The Alligator Slayer: A Tale of the Terrible TwosSerge Bielanko
He is at that age now where nothing he does makes any sense except when he smiles and makes all the sense in the damn world.
The rest of the time, Henry, closing in on two, is hell on wheels.
I guess he deserves this period of wanton Goldfish flinging and sister-biting. He has been a good boy up until now and both his mom and I would tell you (if you were over here visiting or something) that his sweet heart and his earth-shattering grin have been amongst our main salvations over the past year, a tricky one in its own ways.
Now though, the boy is growing and sowing a few wild oats, as they say.
Oh, who am I kidding?
He has become a gargoyle at nap time and a mourning mother when you refuse him a cookie.
The past three days, my wife Monica has been away in New York for some business. It’s her fourth trip this year, so it wasn’t anything new for me at all to have both Henry and his 3-year-old sister alone for a while. However, it was the first time she has been gone for a spell since Hank entered his “Blue Period” aka, the Terrible Twos.
I suppose I wasn’t expecting much in the way of trouble.
The poor kid hurls himself headlong at the linoleum when I even mention the possibility of getting a bath. When I mention something about brushing his teeth, his eyes immediately leak lakes and, in his mind I believe, he actually feels the razor-sharp snaggle-teeth of a big old country alligator locking jaws on his tiny Play-Doh ass. There’s just no other explanation for the wailing but pure physical pain.
I bring up brushing, he gets bit by a reptile.
Then, funny enough, I ultimately get him to do it and when it’s time to pry the toothbrush away and shut off the water and ask him to stop eating the toothpaste directly from the tube for the 47th time this week, he erupts in a panic so severe and loud and freakish that it simply HAS to indicate that, somehow/somewhere, the kid is being half-eaten by a Florida golf course dinosaur.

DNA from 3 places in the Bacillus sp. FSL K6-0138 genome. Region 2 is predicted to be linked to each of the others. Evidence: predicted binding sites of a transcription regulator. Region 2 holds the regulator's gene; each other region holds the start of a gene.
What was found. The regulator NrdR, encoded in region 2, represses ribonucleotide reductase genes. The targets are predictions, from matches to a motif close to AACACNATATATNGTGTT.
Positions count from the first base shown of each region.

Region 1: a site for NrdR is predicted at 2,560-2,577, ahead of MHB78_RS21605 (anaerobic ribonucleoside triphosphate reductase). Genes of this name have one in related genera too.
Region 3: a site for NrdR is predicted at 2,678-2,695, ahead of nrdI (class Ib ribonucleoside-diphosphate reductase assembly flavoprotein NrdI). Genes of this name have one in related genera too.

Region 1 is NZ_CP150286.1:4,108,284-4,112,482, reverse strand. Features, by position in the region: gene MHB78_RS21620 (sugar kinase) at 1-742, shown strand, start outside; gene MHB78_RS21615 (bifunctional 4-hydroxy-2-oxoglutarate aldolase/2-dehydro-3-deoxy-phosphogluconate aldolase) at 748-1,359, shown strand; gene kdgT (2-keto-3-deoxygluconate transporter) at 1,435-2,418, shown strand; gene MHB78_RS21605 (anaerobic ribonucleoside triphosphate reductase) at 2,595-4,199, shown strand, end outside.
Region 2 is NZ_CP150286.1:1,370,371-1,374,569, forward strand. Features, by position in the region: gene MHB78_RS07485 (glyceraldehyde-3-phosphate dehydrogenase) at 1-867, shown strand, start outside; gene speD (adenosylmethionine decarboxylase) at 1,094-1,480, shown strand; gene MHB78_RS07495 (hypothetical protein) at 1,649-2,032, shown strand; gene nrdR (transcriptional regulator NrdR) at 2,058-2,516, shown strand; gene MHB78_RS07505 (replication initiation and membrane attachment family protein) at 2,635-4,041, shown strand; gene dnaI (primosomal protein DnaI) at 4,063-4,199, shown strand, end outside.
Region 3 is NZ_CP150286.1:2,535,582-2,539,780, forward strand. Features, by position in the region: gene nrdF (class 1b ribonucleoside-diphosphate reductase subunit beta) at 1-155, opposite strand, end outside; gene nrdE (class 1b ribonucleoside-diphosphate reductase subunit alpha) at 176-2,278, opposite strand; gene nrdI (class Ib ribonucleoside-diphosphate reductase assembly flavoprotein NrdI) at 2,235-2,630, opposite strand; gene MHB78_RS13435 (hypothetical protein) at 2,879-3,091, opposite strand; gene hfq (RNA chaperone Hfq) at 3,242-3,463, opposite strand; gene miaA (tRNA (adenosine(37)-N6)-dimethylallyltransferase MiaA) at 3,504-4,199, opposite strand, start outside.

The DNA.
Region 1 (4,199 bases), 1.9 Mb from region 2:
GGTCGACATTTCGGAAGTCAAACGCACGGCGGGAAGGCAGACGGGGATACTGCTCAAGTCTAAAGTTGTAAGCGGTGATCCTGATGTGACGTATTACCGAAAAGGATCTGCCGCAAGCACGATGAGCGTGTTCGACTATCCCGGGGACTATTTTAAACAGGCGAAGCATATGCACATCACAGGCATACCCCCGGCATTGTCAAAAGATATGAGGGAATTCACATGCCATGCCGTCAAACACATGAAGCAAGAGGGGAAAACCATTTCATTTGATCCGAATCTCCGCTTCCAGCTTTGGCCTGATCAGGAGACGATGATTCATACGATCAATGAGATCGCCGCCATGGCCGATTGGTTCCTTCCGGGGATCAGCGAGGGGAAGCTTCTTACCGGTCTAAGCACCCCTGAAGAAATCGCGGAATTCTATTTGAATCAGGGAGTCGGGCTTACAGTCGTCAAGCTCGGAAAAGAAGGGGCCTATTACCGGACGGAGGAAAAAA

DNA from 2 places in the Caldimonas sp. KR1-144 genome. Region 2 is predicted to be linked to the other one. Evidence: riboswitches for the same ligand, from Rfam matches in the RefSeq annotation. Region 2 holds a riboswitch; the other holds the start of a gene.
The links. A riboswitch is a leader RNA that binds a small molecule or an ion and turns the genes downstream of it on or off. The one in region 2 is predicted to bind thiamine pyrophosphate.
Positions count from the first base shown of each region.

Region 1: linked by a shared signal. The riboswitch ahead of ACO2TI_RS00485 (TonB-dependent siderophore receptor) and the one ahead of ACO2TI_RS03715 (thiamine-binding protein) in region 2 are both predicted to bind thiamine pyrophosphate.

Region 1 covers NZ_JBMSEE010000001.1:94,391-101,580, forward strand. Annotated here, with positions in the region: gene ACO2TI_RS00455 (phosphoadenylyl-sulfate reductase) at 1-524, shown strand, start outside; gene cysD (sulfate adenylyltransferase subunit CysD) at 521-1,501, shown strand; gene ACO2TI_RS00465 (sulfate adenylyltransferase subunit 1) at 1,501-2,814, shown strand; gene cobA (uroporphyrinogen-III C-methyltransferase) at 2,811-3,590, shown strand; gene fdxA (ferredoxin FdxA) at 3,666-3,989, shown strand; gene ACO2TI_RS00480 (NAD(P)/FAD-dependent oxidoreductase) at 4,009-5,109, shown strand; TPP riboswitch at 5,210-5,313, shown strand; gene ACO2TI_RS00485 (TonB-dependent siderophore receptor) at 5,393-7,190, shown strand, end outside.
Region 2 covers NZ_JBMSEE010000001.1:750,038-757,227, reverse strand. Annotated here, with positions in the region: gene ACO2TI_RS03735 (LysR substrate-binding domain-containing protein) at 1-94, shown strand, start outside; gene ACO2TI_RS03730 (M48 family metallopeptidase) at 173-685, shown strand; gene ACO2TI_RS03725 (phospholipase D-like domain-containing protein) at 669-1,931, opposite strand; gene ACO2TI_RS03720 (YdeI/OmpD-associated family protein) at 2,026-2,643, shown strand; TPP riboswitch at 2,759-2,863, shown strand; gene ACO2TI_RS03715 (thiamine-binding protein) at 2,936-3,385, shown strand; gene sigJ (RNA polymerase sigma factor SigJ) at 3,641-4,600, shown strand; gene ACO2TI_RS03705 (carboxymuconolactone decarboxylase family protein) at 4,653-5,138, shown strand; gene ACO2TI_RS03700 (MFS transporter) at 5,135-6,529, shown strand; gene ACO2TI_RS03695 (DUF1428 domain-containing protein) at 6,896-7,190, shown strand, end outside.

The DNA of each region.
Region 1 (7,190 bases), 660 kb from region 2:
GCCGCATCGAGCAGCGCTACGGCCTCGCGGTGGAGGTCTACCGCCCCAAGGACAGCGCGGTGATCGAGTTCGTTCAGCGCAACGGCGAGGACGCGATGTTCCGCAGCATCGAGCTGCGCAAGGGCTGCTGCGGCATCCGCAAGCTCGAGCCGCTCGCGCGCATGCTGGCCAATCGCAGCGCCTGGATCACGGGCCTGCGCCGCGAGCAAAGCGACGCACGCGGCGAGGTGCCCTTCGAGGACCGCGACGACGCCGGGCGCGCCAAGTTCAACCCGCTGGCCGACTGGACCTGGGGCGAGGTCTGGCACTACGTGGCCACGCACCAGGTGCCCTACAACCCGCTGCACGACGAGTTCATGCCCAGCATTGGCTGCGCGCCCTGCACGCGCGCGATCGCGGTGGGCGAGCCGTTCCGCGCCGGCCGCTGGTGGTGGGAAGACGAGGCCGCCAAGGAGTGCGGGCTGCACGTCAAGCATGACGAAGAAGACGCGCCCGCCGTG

And don’t even mention the car to me anymore. I can barely take it.
We approach the Honda and he starts slinging his limbs around like a caffeinated Kung-Fu guy. He slams his little work boots into my crotch and pops his skull back hard and fast against my teeth, and it hurts him and it decimates me, and soon I have him in his car seat, but he’s not going down willingly. He flops and quivers and screams and, this is his best highly-patented, original Crazy Move, he slaps his tiny hand into his own mouth and bites down really hard and shakes with steam-engine angst.
Smoke freakin’ rises from his scalp.
But I click him in. Through it all, I click him in and we take off down the road toward the Y or the supermarket or the duck park or wherever we’ve got to get to.
I look at him in the rear-view then. I watch him for a minute or so.
He winds down.
The Christmas carols play on the satellite radio. He gulps big sad gulps of car air. His fat tears plop down onto the cliffs of his winter jacket. His blues, just minutes old, quickly turns into this sort of hiccupy thing, sort of a post-sob/downturned smile/wee gasping thing. It’s pretty precious, really.
Oh, son. My son. My boy. My little buddy. He looks out the window, out at the mountains and the forests and the barns rotting out there in the mist, listening to the songs, tear stain vapor trails crossing the skies of his chipmunk cheeks, pointing at the Amish donkeys who are out there pointing at him as he swishes by them at 58.6 mph.
Henry Benry: spotting my eyeballs eyeballing him in the rear-view, throwing up his hand up to wave, “Hello!”
Henry Benry: breaking out that smile that kills gators deader than hell, fifty or sixty times a day.
You can also find Serge on his personal blog, Thunder Pie.
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